When a female spy is captured by the Germans in France during World War II, she is tortured until she agrees to tell everything she knows about the Allied plans. Her “confession” takes on a journal-like tone as she talks to and about her jailers. Through her writing, the spy peels back a corner of her own prison thus allowing the reader to understand her own courage, pain, and despair.
A secondary plot develops as she relates how she came to France and her concerns that her pilot, her friend Maddie, may have been killed when their plane crashed. While divulging England’s military secrets, the story of two very different young women growing up in English emerges.
It should be noted that often, one can discuss the literary aspects of a novel without giving away the twists of the plot. This is one novel where that is very difficult to talk about the book without spoiler alerts. Wein was very creative in her development of her plot. This is one component that would be well worth discussing as would the use of voice in a narrative.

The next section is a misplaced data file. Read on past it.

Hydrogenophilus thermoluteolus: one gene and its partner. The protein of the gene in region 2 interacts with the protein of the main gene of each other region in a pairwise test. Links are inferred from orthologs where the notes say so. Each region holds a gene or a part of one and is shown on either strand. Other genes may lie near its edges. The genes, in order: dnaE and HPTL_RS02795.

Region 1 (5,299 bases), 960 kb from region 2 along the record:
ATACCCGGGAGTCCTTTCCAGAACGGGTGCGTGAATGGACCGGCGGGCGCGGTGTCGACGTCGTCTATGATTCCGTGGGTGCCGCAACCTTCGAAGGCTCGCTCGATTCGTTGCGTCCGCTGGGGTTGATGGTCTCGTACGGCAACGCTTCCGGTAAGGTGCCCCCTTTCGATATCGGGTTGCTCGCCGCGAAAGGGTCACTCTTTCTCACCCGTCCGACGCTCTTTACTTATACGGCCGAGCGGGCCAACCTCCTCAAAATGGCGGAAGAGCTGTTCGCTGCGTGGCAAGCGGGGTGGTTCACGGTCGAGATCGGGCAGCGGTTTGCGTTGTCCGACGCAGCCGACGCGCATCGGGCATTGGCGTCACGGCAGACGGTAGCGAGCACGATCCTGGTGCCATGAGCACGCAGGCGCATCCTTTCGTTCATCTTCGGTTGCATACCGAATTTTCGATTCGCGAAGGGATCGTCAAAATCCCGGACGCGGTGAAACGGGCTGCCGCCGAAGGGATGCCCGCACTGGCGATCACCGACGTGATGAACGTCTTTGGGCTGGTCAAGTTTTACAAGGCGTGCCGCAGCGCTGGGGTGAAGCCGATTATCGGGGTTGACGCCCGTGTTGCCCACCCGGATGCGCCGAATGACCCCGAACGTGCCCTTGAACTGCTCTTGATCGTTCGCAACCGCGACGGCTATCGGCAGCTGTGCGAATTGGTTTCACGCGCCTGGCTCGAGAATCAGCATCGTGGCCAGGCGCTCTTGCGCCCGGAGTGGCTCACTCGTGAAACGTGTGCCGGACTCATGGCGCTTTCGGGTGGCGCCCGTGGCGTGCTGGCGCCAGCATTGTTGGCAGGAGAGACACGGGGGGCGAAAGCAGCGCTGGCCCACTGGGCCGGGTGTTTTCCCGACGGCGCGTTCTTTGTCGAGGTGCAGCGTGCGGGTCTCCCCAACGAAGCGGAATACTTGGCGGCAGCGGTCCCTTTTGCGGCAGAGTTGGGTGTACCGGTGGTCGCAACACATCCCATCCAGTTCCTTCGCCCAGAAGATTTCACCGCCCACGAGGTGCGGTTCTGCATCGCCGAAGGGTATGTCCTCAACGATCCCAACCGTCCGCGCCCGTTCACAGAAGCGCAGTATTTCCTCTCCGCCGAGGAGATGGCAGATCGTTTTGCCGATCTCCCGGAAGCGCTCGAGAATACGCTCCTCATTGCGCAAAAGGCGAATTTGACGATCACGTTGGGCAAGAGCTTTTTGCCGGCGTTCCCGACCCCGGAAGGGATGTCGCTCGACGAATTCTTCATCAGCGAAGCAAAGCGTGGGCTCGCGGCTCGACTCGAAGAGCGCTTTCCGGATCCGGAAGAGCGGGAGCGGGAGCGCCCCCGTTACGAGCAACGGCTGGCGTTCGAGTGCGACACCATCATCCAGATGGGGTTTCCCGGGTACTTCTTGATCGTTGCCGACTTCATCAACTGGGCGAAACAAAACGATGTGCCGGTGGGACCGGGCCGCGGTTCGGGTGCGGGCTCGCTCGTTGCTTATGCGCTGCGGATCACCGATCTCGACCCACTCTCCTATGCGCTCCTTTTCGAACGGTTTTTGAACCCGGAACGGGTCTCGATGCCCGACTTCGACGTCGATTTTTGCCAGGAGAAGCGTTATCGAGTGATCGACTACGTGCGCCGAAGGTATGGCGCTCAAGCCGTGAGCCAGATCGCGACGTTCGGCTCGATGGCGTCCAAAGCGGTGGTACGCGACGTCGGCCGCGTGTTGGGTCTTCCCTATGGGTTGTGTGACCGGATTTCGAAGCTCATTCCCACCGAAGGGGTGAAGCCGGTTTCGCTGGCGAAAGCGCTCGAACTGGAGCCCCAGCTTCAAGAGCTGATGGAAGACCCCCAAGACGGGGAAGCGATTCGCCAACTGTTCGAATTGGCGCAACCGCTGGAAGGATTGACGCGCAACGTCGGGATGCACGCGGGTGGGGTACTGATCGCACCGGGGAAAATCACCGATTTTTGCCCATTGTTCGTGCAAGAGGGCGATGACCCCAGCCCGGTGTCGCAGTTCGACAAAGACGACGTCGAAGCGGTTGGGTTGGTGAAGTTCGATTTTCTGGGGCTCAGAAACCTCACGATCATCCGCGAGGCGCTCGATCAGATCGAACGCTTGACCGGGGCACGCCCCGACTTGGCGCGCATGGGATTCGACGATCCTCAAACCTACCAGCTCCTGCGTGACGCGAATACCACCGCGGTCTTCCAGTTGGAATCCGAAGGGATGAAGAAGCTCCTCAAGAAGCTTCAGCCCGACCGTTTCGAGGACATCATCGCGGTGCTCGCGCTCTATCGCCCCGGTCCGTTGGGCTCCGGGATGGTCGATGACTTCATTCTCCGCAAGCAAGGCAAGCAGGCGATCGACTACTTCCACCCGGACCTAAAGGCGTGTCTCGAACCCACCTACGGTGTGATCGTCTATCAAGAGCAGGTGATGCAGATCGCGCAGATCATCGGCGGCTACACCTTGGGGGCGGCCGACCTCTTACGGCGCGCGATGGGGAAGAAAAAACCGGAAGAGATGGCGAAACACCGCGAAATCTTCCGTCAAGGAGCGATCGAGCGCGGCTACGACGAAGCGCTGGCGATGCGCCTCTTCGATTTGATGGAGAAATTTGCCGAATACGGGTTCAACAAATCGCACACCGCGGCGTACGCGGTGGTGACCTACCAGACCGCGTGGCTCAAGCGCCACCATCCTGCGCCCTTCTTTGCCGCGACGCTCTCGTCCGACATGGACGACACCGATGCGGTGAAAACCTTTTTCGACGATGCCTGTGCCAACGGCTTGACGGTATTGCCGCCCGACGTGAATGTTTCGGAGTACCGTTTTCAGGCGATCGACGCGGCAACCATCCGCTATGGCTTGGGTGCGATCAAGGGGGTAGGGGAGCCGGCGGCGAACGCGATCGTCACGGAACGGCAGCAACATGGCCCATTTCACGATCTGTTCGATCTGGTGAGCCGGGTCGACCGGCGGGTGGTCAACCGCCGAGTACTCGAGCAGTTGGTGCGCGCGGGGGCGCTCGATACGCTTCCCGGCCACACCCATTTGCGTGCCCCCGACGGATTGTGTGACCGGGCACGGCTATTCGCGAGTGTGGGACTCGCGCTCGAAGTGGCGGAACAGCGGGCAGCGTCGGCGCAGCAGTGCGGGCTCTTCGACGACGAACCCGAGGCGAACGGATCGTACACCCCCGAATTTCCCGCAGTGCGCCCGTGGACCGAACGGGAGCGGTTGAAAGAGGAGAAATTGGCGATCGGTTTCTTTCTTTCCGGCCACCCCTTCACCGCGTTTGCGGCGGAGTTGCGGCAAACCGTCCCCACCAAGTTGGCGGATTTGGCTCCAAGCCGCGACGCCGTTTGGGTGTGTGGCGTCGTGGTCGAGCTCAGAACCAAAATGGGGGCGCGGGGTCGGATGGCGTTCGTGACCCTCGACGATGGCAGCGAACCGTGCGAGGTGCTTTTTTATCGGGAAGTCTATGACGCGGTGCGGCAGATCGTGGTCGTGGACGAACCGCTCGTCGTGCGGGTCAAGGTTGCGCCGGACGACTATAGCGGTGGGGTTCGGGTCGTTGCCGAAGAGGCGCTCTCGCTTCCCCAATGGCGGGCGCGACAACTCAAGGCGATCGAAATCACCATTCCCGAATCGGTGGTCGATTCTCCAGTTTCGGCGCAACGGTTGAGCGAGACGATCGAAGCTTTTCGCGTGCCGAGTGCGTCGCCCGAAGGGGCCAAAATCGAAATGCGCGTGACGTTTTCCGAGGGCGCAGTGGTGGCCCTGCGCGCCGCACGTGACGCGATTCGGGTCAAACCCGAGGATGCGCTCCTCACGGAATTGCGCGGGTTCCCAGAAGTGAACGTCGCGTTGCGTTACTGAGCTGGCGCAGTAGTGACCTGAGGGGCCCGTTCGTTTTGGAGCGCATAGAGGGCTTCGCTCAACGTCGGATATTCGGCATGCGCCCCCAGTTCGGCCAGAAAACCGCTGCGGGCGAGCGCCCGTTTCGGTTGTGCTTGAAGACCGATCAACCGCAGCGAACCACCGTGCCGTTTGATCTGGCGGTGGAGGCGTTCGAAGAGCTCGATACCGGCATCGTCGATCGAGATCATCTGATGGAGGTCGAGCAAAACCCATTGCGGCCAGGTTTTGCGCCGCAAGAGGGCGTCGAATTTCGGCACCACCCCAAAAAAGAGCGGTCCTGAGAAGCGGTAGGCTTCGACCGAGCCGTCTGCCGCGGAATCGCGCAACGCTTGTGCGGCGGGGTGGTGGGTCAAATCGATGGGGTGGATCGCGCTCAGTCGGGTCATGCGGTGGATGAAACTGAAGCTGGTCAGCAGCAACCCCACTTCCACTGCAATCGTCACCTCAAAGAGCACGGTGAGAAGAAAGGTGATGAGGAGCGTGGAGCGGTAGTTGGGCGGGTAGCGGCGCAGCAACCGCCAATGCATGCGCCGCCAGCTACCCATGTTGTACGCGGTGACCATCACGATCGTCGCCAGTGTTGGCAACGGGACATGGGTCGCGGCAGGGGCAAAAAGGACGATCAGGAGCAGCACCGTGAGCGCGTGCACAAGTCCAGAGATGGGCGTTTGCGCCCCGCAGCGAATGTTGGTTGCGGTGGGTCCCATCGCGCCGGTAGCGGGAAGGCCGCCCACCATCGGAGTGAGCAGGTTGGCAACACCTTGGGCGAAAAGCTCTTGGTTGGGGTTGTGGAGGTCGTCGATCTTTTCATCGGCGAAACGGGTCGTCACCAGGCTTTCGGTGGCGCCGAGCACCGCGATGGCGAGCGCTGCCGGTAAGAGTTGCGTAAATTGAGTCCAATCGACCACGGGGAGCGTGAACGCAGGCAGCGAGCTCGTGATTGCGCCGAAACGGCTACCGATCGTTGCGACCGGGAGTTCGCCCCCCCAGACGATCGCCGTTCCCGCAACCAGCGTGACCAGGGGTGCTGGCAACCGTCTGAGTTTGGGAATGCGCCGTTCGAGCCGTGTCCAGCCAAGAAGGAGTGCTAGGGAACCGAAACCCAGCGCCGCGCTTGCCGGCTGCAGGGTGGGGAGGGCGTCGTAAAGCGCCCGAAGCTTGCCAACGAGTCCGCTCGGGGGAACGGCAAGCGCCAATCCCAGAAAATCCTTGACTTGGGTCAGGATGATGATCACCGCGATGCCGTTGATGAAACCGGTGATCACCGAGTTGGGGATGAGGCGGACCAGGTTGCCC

Many writers fall into the trap of wanting to tell their reader too much. The omniscient narrator does allow the writer to convey requisite background material needed to advance the plot to the reader quickly. This technique, however, can often distance the reader from the character (which may be an excellent technique depending on the story). A much more difficult task is to have the protagonist tell the story with a believable voice. The reason this can be difficult is that much of what is important to the plot must be inferred or naturally infused into the conversation or action of the tale. Wein decided to tell the story through the papers her protagonist was forced to write. This act suggests an implicit censoring and bias must be present while still being true to that character’s personality and voice. Code Name Verity is an excellent example of this type of narrative.
Further, one of the most important aspects of a realistic historical novel is that it is historically accurate. Although I am not a historian, it does appear that Wein did her homework. At the back of the book she provides an author’s note (Author’s Debriefing) in which she notes where she explains how history becomes fiction. She also discusses her research and provides a bibliography of additional reading for the interested reader.